• Transit Routes Stops
  • Schools
  • SanGIS http//www.sangis.org
  • Zoning
  • Parks
  • Business Enterprise Zones

19
GIS Data (cont.)
  • Lots more data all ready for you to use…
  • Indian Reservations
  • Land Use
  • Zoning
  • Utilities (for City of SD)

20
  • Spatial analysis ideas
  • specific to the
  • Grand Challenges…

21
Spatial Analysis Grand Challenges
  • Architecture Urban Design (Urban Parks
    Sustainability)
  • Parks
  • Population
  • MSPC Designated Areas
  • Public Land
  • Land Use
  • Community Plan Areas
  • Major Employers
  • Tourist Attractions
  • Vegetation
  • Topography
  • Transportation
  • Rainfall

22
Spatial Analysis Grand Challenges
23
Spatial Analysis Grand Challenges
24
Spatial Analysis Grand Challenges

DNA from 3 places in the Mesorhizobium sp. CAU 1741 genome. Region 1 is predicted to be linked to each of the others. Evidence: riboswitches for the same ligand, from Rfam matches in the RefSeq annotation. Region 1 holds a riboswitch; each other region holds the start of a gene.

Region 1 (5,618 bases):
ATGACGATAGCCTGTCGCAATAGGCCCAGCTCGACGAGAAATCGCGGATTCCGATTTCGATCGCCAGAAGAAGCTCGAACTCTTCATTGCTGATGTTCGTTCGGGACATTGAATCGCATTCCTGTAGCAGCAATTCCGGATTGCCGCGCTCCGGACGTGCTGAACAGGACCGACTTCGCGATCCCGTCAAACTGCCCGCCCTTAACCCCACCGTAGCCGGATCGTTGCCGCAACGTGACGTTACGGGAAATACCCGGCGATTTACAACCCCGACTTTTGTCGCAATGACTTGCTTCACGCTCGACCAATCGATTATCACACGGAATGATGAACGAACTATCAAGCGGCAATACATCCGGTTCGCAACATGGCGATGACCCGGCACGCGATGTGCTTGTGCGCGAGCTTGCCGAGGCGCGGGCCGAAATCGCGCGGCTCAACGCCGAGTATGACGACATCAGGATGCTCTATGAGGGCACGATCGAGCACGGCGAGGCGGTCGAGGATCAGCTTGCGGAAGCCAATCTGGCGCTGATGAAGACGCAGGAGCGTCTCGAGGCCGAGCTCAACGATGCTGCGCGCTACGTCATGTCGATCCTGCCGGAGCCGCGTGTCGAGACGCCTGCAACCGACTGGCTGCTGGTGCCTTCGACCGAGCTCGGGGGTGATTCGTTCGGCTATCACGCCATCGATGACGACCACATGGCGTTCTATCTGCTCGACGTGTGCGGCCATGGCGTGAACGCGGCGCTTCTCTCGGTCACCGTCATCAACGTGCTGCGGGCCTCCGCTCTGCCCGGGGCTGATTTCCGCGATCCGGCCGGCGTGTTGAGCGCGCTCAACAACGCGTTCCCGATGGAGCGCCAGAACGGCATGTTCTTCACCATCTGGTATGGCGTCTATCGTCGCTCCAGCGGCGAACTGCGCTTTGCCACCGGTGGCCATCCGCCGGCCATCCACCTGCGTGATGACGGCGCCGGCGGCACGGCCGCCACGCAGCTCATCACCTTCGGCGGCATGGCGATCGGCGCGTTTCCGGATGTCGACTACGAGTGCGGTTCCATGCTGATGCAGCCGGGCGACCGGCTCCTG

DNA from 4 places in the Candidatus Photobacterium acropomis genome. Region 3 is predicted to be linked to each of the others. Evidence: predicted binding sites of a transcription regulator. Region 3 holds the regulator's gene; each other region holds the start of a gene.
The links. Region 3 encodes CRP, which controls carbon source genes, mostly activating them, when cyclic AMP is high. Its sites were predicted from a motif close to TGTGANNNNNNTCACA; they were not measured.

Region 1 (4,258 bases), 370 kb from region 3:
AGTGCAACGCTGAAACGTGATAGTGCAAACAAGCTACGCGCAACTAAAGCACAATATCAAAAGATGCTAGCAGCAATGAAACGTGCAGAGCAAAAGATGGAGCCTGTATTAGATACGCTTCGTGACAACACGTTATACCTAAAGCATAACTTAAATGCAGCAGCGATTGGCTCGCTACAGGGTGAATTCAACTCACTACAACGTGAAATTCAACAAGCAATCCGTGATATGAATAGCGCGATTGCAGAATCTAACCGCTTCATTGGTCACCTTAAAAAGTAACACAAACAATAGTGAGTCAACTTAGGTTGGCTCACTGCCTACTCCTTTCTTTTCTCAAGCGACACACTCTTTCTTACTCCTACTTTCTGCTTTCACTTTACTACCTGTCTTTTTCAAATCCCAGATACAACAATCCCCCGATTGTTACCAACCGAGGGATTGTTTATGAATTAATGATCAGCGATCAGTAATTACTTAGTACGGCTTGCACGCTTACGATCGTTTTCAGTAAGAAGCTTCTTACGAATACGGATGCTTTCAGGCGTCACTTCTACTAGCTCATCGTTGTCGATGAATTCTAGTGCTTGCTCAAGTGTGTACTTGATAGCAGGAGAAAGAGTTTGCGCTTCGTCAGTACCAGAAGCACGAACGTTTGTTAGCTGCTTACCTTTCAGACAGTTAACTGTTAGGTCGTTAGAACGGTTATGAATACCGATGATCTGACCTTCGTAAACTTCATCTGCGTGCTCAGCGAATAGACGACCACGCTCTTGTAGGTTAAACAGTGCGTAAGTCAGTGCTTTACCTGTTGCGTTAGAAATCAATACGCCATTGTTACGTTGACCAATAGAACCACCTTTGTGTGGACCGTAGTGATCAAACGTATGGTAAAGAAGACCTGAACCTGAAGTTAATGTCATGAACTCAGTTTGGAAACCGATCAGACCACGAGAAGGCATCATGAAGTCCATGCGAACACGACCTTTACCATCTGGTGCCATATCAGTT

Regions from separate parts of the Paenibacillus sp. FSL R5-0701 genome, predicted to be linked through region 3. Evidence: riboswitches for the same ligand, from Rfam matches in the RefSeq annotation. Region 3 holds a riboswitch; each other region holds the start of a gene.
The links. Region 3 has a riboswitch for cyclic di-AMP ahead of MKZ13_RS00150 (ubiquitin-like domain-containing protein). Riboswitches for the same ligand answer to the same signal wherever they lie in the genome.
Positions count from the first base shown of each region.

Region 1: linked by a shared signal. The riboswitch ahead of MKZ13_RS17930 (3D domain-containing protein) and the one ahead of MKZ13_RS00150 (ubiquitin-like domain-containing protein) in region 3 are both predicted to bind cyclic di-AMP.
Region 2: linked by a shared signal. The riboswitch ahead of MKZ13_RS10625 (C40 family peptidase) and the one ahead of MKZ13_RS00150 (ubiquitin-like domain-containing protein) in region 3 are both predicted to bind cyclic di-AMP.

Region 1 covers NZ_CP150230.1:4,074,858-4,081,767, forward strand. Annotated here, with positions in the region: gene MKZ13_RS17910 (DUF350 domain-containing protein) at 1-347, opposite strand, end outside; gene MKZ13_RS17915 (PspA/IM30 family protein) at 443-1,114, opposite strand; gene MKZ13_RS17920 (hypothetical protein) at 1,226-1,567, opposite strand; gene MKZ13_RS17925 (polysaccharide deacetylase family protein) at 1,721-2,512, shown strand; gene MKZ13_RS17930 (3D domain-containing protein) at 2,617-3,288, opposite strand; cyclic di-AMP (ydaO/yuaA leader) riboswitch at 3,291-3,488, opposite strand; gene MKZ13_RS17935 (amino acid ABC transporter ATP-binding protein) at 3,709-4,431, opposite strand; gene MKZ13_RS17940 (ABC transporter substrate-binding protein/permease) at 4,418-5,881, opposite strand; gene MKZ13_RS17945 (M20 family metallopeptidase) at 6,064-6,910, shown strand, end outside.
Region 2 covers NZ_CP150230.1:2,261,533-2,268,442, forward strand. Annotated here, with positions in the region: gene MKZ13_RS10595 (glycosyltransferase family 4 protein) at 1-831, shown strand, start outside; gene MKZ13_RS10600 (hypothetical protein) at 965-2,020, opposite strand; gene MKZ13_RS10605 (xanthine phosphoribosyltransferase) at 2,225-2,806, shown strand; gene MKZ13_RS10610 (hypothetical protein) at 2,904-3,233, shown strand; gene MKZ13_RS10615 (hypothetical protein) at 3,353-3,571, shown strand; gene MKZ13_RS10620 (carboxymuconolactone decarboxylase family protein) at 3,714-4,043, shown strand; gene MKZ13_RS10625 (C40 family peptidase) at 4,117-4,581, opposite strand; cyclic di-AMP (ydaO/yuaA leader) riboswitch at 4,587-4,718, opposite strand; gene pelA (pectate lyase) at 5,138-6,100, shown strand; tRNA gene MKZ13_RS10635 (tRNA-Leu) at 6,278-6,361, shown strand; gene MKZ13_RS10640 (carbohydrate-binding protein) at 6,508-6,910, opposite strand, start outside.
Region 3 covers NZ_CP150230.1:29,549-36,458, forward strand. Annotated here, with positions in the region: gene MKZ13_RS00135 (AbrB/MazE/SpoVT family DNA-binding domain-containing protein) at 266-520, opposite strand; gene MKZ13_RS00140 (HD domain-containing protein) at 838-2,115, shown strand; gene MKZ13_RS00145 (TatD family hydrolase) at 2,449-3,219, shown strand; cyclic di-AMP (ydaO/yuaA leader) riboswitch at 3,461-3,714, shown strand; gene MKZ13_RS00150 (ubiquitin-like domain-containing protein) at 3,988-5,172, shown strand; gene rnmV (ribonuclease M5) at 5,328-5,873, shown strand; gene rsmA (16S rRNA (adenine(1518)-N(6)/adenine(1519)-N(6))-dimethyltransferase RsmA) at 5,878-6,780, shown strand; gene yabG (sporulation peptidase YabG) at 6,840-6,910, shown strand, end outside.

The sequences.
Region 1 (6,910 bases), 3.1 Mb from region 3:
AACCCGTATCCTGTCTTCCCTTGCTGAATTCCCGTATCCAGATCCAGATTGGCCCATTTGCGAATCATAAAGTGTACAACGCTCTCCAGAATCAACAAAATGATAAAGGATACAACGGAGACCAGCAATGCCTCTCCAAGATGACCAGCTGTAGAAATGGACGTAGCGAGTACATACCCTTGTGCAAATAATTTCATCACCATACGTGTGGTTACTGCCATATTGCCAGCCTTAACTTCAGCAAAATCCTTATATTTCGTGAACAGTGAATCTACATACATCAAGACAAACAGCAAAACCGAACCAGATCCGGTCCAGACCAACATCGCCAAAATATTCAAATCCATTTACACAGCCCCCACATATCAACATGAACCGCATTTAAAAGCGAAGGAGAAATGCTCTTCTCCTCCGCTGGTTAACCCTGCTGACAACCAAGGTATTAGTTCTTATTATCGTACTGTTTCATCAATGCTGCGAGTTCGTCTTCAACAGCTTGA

25
Spatial Analysis Grand Challenges
  • All reqd
  • elements
  • present

26
Spatial Analysis Grand Challenges
  • Community Economic Development
    (Neighborhoods/QOL/Public Subsidies)
  • Census housing data (ownership/rental, age of
    house age of residents)
  • Census population data
  • Census education data
  • Facilities (libraries, schools, hospitals, rec
    centers)
  • Transportation (public, alternative roadways)

27
Spatial Analysis Grand Challenges
28
Spatial Analysis Grand Challenges
29
Spatial Analysis Grand Challenges
33
30
Spatial Analysis Grand Challenges
31
Spatial Analysis Grand Challenges
.8
32
Spatial Analysis Grand Challenges
19,183 black versus 143,237 white
33
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35
Some Tips for Your Posters
  • Great resources already out there
  • Check out your website Expo archive
  • Those sources lead to more sources